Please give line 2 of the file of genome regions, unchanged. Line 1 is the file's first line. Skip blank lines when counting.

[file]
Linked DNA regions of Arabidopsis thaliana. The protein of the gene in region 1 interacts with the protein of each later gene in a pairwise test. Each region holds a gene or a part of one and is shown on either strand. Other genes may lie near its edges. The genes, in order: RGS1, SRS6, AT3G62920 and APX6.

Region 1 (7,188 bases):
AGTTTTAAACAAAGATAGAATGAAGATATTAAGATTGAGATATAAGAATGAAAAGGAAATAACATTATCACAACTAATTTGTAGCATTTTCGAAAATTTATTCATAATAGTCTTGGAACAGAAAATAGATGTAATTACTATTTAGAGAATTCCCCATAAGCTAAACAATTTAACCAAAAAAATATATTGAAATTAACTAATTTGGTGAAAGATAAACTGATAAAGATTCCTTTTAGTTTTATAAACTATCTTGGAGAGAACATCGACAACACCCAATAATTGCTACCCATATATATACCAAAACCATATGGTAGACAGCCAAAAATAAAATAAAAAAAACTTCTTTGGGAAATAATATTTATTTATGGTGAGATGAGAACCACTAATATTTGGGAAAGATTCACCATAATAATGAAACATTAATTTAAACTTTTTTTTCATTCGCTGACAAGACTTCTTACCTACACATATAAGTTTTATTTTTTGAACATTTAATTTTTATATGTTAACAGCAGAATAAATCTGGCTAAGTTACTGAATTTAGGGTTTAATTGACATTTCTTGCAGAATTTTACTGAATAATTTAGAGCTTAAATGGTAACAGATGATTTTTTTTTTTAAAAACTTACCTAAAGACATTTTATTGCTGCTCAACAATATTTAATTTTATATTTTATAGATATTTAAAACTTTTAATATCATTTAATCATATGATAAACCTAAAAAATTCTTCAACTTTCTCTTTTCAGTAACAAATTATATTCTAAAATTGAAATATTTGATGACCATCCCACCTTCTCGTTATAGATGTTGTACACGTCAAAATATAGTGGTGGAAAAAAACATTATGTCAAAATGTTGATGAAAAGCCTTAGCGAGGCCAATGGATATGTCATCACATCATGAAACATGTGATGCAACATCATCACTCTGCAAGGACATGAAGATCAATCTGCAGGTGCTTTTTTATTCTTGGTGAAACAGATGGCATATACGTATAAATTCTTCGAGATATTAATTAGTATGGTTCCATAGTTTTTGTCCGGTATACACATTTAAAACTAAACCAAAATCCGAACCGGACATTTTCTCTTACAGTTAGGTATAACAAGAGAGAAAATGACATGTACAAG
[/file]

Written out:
Region 1 (7,188 bases):